The Guggenheim is paying tribute to this favorite through the weekend in its show On Kawara – Silence, and has done a magnificent job of displaying and interpreting the life work of an artist who always appeared barely there. Although he was fully immersed in the New York art scene, he seemed always to be on the go, traveling to some other major world capital. He managed to make art out of this peripatetic life.Indeed, at one point in his early life he thought he might like to be a travel agent, but an immersion in the ancient cave paintings of Altamira changed that. He decided to dedicate himself to art and set upon a unique course.
At the start of the walk up the spiral ramp, you encounter his Today series – a continuous set of rectangle canvases, painted each day with the day’s date, beginning with January 1, 1970. Over the next four decades, he would create more than 3,000 of these. In a twist, the Guggenheim displays many with its associated storage box that the artist assembled each day when he was done, lined with the newspaper from the same day.Although the artist never intended the paintings to be shown with the storage boxes, the throngs of visitors have quite a time looking at the date and then peering down to see what else was happening in the world that day – for example, Golda Meir’s proclamations about Israeli-Egyptian standoffs, desegregation in the South, the Chicago Seven trial, and Vincent Canby reviews.
It’s stunning to see the assemblage of tourist postcards that he sent at the rate of two per day to friends and colleagues with the stamped inscription I Got Up Today with a time stamp of his rising. Travel and personal routine systematized and packaged into a series of projects he carried out from 1968 through 1979.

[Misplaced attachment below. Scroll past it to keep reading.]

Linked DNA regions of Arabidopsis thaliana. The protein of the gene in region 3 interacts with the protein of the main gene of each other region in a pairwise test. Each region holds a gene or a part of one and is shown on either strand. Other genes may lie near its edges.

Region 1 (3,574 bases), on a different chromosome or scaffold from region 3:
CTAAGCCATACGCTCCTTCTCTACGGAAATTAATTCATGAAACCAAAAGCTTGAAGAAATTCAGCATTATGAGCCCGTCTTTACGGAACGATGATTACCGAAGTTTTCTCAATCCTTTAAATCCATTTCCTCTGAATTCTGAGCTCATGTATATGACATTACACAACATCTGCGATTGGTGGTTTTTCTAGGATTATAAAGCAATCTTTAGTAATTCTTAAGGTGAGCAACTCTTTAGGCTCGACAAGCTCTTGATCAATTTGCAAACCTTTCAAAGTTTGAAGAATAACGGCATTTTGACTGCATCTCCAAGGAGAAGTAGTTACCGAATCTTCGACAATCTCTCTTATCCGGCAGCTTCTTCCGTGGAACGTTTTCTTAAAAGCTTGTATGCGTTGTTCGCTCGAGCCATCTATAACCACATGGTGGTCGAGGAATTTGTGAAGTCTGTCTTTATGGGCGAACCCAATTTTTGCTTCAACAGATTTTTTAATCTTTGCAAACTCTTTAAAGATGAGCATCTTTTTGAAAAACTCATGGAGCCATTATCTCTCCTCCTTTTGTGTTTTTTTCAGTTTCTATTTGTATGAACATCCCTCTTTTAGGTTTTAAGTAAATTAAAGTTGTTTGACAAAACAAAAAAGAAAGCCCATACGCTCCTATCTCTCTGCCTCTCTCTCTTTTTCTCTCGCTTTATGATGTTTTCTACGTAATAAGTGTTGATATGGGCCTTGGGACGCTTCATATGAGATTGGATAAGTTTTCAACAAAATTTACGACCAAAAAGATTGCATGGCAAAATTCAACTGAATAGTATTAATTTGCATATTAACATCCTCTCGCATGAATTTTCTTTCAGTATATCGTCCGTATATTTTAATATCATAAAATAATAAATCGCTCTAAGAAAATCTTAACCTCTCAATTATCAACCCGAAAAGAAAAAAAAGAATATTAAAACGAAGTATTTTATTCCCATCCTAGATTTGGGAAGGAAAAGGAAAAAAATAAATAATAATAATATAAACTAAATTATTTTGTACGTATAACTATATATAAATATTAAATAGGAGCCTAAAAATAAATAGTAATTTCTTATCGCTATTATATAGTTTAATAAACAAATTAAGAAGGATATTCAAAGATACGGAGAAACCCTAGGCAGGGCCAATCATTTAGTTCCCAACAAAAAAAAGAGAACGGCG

He didn’t want the moments or people to pass as he journeyed throughout the world, so he began the series I Met. He noted every single person he met every day for twelve years – friends, artists, waiters, store clerks – and typed their names on pieces of paper that were time-stamped and bound into books.It’s amazing to encounter the bound volumes on the ramp, visitors circling the extensive set wondering what it must have been like to carry out this level of life documentation.
The curators explain more in the video below about how On Kawara took on monumental projects to translate his day-to-day life, travels, and schedule into the art that fills this meditative, peaceful, and mind-expanding show: